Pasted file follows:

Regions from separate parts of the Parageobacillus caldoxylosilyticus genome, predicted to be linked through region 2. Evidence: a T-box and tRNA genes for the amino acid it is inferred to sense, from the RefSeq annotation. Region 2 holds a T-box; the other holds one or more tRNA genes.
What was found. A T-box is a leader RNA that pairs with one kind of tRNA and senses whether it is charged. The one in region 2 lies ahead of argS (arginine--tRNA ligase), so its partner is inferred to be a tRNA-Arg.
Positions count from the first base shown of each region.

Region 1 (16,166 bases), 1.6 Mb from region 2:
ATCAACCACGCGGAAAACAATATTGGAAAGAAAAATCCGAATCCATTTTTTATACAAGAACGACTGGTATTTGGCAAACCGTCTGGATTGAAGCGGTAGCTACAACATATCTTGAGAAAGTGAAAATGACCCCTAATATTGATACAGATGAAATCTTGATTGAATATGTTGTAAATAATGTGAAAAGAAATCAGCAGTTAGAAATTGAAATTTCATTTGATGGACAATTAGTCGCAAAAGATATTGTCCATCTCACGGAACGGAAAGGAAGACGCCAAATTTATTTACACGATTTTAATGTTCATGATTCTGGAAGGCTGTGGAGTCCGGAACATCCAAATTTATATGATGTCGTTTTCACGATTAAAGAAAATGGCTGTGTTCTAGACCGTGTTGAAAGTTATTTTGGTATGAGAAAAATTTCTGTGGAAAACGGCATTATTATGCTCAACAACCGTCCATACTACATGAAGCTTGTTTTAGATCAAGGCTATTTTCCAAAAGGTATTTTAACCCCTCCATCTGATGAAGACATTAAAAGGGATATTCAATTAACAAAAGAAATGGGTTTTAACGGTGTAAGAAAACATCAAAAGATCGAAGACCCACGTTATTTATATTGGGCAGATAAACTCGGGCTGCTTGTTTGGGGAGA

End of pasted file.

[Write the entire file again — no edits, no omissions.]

Regions from separate parts of the Parageobacillus caldoxylosilyticus genome, predicted to be linked through region 2. Evidence: a T-box and tRNA genes for the amino acid it is inferred to sense, from the RefSeq annotation. Region 2 holds a T-box; the other holds one or more tRNA genes.
What was found. A T-box is a leader RNA that pairs with one kind of tRNA and senses whether it is charged. The one in region 2 lies ahead of argS (arginine--tRNA ligase), so its partner is inferred to be a tRNA-Arg.
Positions count from the first base shown of each region.

Region 1 (16,166 bases), 1.6 Mb from region 2:
ATCAACCACGCGGAAAACAATATTGGAAAGAAAAATCCGAATCCATTTTTTATACAAGAACGACTGGTATTTGGCAAACCGTCTGGATTGAAGCGGTAGCTACAACATATCTTGAGAAAGTGAAAATGACCCCTAATATTGATACAGATGAAATCTTGATTGAATATGTTGTAAATAATGTGAAAAGAAATCAGCAGTTAGAAATTGAAATTTCATTTGATGGACAATTAGTCGCAAAAGATATTGTCCATCTCACGGAACGGAAAGGAAGACGCCAAATTTATTTACACGATTTTAATGTTCATGATTCTGGAAGGCTGTGGAGTCCGGAACATCCAAATTTATATGATGTCGTTTTCACGATTAAAGAAAATGGCTGTGTTCTAGACCGTGTTGAAAGTTATTTTGGTATGAGAAAAATTTCTGTGGAAAACGGCATTATTATGCTCAACAACCGTCCATACTACATGAAGCTTGTTTTAGATCAAGGCTATTTTCCAAAAGGTATTTTAACCCCTCCATCTGATGAAGACATTAAAAGGGATATTCAATTAACAAAAGAAATGGGTTTTAACGGTGTAAGAAAACATCAAAAGATCGAAGACCCACGTTATTTATATTGGGCAGATAAACTCGGGCTGCTTGTTTGGGGAGA